If you want to discover the the essence of a town’s past, study the story of its pubs. That was the message from prominent local author and historian Andrew White to a meeting held at Lancaster’s Borough pub.
The meeting, organised by the local branch of The Campaign for Real Ale (CAMRA) and which attracted more than 60 people, was given a fascinating insight into how the city’s existing pubs evolved from the hotels, taverns, inns and beer houses of the past.
Andrew White’s interest in Lancaster’s hostelries began when he was curator at the city museum and realised there was a wealth of information just waiting to be researched.
The audience heard about the impact of the coaching industry and the carriers’ trade, hiring fairs for servants (where “bargains were nearly always struck in pubs”) and the bribery and corruption — again often centred on pubs — that accompanied elections in the past.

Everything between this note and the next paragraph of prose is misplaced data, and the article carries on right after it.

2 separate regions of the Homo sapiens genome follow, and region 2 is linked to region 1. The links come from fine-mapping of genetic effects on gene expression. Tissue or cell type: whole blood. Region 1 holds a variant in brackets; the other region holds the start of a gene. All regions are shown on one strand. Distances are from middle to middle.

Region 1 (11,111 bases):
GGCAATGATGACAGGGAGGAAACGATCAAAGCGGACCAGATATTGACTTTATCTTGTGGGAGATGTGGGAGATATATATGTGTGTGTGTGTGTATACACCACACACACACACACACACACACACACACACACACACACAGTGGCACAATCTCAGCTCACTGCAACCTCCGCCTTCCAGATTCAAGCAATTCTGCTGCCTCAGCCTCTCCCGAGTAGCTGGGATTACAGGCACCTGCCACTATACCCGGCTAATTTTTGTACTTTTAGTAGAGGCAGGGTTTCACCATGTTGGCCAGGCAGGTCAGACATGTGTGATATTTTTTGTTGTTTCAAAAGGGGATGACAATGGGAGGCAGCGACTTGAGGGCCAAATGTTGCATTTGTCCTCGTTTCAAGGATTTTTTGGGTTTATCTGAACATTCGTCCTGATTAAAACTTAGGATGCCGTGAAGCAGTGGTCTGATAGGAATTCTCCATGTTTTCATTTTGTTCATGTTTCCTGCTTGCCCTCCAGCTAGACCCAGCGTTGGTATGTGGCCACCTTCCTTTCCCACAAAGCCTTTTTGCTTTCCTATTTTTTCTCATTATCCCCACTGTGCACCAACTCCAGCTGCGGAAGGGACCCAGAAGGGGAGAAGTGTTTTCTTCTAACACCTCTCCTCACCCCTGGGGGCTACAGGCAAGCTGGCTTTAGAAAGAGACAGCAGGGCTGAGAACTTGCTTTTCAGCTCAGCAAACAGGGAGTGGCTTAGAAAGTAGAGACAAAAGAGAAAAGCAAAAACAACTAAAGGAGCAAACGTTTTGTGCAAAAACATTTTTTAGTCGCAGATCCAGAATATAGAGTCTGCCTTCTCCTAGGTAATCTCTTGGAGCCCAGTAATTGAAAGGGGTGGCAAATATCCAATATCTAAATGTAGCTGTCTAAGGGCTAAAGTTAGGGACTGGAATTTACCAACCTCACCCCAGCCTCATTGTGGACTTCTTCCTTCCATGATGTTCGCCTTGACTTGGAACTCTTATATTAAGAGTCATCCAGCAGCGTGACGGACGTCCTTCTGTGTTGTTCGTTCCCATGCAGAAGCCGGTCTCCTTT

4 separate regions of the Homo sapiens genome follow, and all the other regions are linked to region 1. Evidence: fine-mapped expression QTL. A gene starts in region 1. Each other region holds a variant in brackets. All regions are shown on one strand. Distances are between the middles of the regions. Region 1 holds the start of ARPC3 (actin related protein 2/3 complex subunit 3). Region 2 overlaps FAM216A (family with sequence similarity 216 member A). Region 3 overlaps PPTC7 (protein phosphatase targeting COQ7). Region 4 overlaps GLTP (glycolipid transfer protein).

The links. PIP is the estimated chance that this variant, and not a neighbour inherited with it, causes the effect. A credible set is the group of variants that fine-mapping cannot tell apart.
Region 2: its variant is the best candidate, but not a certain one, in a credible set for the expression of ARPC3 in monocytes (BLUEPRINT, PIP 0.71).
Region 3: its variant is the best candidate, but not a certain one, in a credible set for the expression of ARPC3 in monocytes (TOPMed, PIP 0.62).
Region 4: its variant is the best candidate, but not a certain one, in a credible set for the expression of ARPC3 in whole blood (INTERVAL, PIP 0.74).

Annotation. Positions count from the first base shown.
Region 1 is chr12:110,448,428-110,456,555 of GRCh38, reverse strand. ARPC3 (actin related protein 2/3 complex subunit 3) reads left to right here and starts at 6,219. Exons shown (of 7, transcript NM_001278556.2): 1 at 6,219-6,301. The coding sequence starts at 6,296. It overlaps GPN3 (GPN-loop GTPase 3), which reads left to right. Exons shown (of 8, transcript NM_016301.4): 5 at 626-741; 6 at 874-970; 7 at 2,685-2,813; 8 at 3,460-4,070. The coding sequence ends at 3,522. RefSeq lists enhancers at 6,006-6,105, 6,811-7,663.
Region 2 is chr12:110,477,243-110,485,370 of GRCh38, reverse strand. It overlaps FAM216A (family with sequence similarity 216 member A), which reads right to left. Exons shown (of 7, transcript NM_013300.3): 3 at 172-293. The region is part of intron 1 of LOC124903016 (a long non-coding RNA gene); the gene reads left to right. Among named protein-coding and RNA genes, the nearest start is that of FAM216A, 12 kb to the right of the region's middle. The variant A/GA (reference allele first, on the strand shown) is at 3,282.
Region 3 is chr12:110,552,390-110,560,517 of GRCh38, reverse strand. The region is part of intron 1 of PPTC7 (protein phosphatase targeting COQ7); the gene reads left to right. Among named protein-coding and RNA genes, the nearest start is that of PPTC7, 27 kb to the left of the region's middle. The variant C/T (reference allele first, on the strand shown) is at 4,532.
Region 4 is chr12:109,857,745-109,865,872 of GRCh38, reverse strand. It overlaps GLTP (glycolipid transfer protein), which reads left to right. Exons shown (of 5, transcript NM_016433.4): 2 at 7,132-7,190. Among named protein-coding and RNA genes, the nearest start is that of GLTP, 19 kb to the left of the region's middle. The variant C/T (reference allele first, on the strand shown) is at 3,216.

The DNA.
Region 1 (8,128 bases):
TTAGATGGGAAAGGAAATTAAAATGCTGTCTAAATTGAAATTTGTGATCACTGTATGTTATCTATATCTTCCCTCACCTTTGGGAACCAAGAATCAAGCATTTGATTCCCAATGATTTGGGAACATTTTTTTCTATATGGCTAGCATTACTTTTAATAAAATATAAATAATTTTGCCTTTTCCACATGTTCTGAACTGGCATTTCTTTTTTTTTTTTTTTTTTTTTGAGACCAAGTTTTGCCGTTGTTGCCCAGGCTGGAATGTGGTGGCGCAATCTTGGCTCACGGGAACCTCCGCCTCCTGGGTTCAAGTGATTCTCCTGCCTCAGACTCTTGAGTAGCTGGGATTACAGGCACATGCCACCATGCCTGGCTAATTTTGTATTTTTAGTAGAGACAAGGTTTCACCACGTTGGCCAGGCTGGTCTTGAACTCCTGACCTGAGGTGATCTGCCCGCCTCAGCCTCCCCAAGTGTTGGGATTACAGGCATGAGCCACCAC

The speaker, whose latest book Lancaster’s Historic Inns, was published last year, revealed that at one time Lancaster boasted a hundred pubs, but now the number was closer to 50. “Though many have disappeared, we know where they once stood,” he said. “For example in the 17th century there were three pubs in Market Square: The Royal Oak, George & Dragon and today’s sole survivor, The Blue Anchor (1725 Tapas Bar).”
This well-attended event, which concluded with a lively question and answer session, indicates a continuing interest in and commitment to “the local”. Lunesdale CAMRA branch representative, Julian Holt, commented: “Pubs are a unique part of our heritage and continue to play a prominent role in local culture. We are grateful to Andrew White for his lively exploration of the roots of this much-loved institution.&rdquo